- T. Hope, J. Keen, C. Fairburn, R. McShane, and R. Jacoby, “Behaviour changes in dementia 2: are there behavioural syndromes?” International Journal of Geriatric Psychiatry, vol. 12, no. 11, pp. 1074–1078, 1997.
- J. Cohen-Mansfield, “Nonpharmacologic interventions for inappropriate behaviors in dementia: a review, summary and critique,” The Journal of Lifelong Learning In Psychiatry, vol. 2, no. 2, pp. 288–308, 2004.
- J. Staal, “An integration of Snoezelen with behavioral theory and practice to promote effective therapeutic outcomes,” in Proceedings of the 3rd Snoezelen World Congress, Toronto, Canada, October 1999.
- J. Staal, A. Sacks, R. Matheis, et al., “Independence in activities of daily living and reduce agitation and apathy of patients with dementia on a short-term geriatric psychiatric unit,” The International Journal of Psychiatry in Medicine, vol. 37, no. 4, pp. 357–370, 2007.
- L. Collier, K. M. McPherson, C. Ellis-Hill, J. Staal, and R. S. Bucks, “Multi-sensory stimulation to improve functional performance in moderate to severe dementia: interim findings from a randomized single blind trial,” American Journal of Alzheimer’s Disease & Other Dementias, vol. 25, pp. 698–703, 2010.
- C. Kovach, “Sensoristasis and imbalance in persons with dementia,” Journal of Nursing Scholarship, vol. 32, no. 4, pp. 379–384, 2000.
- J. VanWeert, A. VanDulmen, P. Spreeuwenberg, M. Ribbie, and J. Bensing, “Behavioral and mood effects of snoezelen intergrated into 24-hour dementia care,” Journal of American Geriatrics Society, vol. 53, no. 1, pp. 24–33, 2005.
- APA Presidential Task Force on Evidence-Based Practice, “Evidence-based practice in psychology,” American Psychologist, vol. 61, no. 4, pp. 271–285, 2006.
- D. Chambless and S. Hollon, “Defining empirically supported therapies,” Journal of Consulting and Clinical Psychology, vol. 66, no. 1, pp. 7–18, 1998.
- J. Staal, L. Pinkney, and D. Roane, “Assessment of stimulus preferences in multisensory environment therapy for older people with dementia,” British Journal of Occupational Therapy, vol. 66, no. 12, pp. 542–550, 2003.
- T. Kitwood, “A dialectical framework for dementia,” in Handbook of the Clinical Psychology of Aging, R. Woods, Ed., John Wiley & Sons, Chichester, UK, 1996.
- E. Finnema, Emotion-Oriented Care in Dementia a Psychosocial Approach, Stichting Drukkerij C. Regenboog, Groningen The Netherlands, 2000.
- R. Kohlenberg and M. Tsai, “Functional analytic psychotherapy: a radical behavioral approach to treatment integration,” Journal of Psychotherapy Integration, vol. 4, no. 3, pp. 175–201, 1994.
- J. Yoman, “A primer on functional analysis,” Cognitive and Behavioral Practice, vol. 15, no. 3, pp. 325–340, 2008.
- M. Orrell, G. Hancock, J. Hoe, B. Woods, G. Livingston, and D. Challis, “A cluster randomised controlled trial to reduce the unmet needs of people with dementia living in residential care,” International Journal of Geriatric Psychiatry, vol. 22, no. 11, pp. 1127–1134, 2007.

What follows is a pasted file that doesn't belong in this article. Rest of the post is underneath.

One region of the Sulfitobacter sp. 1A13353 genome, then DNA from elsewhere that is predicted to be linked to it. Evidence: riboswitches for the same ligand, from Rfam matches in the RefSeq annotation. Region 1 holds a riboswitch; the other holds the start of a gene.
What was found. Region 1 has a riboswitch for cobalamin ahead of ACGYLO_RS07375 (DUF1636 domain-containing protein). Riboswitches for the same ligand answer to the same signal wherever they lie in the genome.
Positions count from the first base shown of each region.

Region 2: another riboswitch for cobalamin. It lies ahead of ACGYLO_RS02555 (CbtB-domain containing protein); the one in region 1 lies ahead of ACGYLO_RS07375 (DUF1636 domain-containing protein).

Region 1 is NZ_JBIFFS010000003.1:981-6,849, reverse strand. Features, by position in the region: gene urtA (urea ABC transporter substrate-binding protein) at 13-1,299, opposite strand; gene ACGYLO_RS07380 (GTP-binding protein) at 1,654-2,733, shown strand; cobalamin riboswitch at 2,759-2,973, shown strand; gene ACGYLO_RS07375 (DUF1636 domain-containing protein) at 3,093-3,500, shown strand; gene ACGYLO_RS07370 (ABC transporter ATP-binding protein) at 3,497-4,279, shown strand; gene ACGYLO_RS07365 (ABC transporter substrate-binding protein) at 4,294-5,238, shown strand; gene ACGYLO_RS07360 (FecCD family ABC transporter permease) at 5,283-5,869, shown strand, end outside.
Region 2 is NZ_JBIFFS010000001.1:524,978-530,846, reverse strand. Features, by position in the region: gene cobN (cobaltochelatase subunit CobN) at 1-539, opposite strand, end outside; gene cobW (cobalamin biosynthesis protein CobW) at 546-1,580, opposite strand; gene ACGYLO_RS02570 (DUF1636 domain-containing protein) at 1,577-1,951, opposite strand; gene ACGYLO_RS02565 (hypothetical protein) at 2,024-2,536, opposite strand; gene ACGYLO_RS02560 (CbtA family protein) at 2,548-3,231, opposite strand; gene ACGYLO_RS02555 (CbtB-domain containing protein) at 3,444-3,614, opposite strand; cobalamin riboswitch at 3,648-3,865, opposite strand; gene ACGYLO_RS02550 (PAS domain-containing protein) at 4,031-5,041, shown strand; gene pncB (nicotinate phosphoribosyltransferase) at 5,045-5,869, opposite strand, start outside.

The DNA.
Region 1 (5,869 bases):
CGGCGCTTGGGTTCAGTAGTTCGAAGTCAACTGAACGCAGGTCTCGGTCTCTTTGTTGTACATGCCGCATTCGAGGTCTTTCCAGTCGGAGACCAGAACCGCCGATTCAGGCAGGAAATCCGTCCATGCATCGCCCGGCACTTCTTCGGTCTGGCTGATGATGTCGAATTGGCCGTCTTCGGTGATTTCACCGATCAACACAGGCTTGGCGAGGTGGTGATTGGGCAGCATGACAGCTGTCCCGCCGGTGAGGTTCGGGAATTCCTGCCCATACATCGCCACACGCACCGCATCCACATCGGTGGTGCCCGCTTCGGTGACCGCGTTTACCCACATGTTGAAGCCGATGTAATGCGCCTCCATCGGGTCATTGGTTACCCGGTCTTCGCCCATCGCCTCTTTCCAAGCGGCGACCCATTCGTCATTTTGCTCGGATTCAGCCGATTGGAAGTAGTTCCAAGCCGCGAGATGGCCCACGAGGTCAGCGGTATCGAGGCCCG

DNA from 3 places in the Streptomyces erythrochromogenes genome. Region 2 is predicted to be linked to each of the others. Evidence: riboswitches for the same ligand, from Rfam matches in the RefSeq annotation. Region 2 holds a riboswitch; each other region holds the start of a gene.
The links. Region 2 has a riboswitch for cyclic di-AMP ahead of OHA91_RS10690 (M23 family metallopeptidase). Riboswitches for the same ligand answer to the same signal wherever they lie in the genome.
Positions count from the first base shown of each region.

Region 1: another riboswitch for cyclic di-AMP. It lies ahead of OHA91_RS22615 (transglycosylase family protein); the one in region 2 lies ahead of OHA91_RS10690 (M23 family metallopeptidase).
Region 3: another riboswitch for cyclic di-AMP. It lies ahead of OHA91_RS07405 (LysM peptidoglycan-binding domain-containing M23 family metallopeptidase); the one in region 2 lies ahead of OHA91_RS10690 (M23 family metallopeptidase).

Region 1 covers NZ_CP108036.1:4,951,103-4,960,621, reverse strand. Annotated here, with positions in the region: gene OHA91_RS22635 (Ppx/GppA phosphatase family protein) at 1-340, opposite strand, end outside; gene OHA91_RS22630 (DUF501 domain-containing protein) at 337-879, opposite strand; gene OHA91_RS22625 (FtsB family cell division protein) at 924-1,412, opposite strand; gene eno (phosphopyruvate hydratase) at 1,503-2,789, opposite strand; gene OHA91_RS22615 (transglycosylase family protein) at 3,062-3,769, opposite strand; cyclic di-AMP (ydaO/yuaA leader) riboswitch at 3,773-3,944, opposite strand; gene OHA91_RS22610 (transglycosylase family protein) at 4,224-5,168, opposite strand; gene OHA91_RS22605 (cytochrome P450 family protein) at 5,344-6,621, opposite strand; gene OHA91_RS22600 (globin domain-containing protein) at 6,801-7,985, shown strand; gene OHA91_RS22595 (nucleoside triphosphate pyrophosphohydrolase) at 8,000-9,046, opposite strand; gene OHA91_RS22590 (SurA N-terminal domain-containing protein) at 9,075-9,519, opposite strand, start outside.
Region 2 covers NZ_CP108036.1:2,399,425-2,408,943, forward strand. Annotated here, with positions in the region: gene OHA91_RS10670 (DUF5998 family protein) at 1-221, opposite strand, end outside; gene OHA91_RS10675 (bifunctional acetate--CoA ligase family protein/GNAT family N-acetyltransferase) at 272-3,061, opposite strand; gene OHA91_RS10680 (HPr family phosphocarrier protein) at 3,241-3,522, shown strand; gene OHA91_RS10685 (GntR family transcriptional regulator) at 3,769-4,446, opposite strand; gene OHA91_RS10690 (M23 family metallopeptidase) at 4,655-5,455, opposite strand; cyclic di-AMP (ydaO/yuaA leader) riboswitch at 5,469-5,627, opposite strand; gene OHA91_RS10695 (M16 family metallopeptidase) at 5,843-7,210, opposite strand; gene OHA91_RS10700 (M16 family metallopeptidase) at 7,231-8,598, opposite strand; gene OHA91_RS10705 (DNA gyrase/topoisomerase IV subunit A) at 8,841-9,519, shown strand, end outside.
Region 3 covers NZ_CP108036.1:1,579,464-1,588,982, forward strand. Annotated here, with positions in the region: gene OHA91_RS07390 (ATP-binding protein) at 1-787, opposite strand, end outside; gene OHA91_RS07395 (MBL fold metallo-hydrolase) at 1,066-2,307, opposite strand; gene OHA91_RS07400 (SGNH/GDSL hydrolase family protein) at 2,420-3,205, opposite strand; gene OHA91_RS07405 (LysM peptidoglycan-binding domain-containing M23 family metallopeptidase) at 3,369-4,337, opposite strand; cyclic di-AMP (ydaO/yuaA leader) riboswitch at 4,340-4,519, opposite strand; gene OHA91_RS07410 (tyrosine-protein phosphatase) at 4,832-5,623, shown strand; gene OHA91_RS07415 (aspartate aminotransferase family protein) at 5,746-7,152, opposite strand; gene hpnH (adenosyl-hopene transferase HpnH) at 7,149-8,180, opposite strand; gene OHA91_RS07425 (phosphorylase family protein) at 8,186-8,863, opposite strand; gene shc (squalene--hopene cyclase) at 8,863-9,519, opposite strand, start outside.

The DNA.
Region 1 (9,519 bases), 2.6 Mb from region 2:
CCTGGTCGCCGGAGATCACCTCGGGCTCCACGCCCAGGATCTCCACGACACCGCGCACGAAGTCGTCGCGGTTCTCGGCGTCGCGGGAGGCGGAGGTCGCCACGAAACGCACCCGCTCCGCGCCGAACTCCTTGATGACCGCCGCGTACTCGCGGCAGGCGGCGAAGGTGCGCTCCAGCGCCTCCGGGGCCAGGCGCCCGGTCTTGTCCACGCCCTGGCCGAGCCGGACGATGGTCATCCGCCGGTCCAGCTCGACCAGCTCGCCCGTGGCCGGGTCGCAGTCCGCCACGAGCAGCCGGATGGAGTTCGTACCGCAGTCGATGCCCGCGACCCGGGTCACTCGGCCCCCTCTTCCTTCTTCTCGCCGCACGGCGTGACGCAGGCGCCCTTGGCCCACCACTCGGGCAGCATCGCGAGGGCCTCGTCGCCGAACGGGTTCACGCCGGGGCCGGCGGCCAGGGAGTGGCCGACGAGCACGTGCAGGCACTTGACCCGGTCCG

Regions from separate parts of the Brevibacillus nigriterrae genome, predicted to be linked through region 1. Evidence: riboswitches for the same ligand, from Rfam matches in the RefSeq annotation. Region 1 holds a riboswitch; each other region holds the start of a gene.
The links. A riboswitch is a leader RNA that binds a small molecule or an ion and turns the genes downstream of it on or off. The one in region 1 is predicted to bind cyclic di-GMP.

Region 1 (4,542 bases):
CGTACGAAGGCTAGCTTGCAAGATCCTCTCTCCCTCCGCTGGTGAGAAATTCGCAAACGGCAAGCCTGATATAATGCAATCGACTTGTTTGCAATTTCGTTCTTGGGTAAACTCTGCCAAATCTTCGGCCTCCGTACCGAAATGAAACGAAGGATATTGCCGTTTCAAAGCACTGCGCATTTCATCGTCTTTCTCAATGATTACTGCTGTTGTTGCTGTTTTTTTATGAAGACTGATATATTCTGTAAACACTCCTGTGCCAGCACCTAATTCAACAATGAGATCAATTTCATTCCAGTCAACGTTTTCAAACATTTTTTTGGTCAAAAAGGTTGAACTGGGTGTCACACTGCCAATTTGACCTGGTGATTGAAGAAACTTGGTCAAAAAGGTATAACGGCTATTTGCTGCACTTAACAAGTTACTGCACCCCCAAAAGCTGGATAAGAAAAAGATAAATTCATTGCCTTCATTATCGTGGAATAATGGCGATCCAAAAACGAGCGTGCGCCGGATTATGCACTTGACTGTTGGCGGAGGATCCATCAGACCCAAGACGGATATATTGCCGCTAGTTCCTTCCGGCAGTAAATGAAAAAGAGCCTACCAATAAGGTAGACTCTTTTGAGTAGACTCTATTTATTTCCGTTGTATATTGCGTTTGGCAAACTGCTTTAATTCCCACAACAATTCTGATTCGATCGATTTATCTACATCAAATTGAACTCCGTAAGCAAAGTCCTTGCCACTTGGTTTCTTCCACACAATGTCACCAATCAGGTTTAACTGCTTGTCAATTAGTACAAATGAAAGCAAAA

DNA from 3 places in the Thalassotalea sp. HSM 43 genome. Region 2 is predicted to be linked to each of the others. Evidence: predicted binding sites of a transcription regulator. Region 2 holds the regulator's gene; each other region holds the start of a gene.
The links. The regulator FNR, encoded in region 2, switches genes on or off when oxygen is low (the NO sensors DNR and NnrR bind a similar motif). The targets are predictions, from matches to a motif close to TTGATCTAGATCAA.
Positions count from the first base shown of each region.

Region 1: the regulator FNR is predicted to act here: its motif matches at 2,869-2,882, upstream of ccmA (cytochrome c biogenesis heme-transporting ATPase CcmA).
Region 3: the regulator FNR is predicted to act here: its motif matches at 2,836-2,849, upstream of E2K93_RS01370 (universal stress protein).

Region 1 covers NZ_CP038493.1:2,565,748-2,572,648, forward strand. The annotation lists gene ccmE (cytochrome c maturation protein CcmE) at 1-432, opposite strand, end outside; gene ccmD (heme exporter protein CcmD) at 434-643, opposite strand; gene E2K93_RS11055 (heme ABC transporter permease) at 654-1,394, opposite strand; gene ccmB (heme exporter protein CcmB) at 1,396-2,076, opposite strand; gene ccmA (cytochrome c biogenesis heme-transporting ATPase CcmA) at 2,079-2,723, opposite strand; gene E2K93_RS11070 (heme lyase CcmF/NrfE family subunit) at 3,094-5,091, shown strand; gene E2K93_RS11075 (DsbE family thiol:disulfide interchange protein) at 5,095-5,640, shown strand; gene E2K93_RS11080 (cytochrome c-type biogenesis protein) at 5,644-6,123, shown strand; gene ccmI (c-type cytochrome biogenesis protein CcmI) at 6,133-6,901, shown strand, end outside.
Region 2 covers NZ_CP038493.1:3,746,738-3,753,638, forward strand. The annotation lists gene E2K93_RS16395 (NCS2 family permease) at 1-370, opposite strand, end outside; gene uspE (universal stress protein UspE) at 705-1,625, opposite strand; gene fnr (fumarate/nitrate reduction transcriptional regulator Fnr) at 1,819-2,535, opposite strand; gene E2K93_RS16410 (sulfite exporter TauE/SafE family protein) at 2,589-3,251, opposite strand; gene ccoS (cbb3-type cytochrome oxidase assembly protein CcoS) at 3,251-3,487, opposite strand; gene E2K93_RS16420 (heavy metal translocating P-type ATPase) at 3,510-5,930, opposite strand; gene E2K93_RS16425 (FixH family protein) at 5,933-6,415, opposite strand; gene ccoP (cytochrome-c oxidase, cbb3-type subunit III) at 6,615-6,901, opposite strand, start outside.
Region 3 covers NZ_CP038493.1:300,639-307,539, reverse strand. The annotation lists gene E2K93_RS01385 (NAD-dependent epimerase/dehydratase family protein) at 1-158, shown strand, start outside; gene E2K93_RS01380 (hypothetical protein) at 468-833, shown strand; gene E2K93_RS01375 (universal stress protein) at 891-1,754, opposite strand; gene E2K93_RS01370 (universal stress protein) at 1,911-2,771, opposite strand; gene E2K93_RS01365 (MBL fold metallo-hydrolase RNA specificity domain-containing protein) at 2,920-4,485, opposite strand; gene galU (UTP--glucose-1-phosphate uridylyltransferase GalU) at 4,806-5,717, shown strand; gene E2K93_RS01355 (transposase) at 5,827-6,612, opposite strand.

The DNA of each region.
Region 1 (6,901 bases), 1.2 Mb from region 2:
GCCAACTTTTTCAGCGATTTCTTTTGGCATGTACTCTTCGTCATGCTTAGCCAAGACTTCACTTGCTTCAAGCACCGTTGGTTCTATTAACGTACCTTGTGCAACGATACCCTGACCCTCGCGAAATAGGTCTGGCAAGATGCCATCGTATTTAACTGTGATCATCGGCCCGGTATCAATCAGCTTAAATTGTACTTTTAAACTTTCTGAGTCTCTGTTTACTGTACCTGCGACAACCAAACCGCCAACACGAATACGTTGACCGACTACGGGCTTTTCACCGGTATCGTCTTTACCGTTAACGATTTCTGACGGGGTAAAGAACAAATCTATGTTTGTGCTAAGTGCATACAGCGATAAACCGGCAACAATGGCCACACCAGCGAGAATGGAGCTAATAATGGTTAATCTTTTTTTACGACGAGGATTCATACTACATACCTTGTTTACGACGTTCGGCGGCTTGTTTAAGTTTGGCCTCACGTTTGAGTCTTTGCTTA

- J. Staal, “Keynote address: the effects of snoezelen in psychiatric care,” in Proceedings of the 8th International Snoezelen Association Congress, Birmingham, Ala, USA, October 2010.
- J. Pool, The Pool Activity level (PAL) Instrument for Occupational Profiling: A Practical Resource for Carers of People with Cognitive Impairment, Athenaeum Press Gateshead, Tyne and Wear, England, UK, 3rd edition, 2008.
- B. Reisberg, S. Ferris, M. Leon, and T. Crook, “Global deterioration scale (GDS),” Psychopharmacology Bulletin, vol. 24, no. 4, pp. 661–623, 1988.
- J. Wetherell, C. Ayers, J. Sorrell et al., “Modular psychotherapy for anxiety in older primary care patients,” American Journal of Geriatric Psychiatry, vol. 17, no. 6, pp. 483–492, 2009.
- E. Miller and R. Morris, The Psychology of Dementia, John Wiley & Sons, Chichester, UK, 1993.
- M. Ankus and B. Quarrington, “Operant behavior in the memory-disordered,” Journals of Gerontology, vol. 27, no. 4, pp. 500–510, 1972.
- U. Holden and R. Woods, Positive Approaches to Dementia Care, Churchill Linvingstone, Edinburg, UK, 3rd edition, 1995.
- K. Koerner, R. J. Kohlenberg, and C. R. Parker, “Diagnosis of personality disorder: a radical behavioral alternative,” Journal of Consulting and Clinical Psychology, vol. 64, no. 6, pp. 1169–1176, 1996.
- A. M. Busch, J. W. Kanter, G. M. Callaghan, D. E. Baruch, C. E. Weeks, and K. S. Berlin, “A micro-process analysis of functional analytic psychotherapy's mechanism of change,” Behavior Therapy, vol. 40, no. 3, pp. 280–290, 2009.
- C. Flanagan, “The case for needs in psychotherapy,” Journal of Psychotherapy Integration, vol. 20, no. 1, pp. 1–36, 2010.
- J. Hulsegge and A. Verheul, Snoezelen Another World, Rompa, England, UK, 1987.
- K. Hope, “Using multi-sensory environments with older people with dementia,” Journal of Advanced Nursing, vol. 25, no. 4, pp. 780–785, 1997.
- A. Ahsen, Learning Ability and Disability an Image Approach, Brandon House, New York, NY, USA, 1993.
- C. Catania, Learning, Prentice-Hall, New Jersey, NJ, USA, 2nd edition, 1984.
- B. Fredrickson, “The role of positive emotions in positive psychology: the broaden-and-build theory of positive emotions,” American Psychologist, vol. 56, no. 3, pp. 218–226, 2001.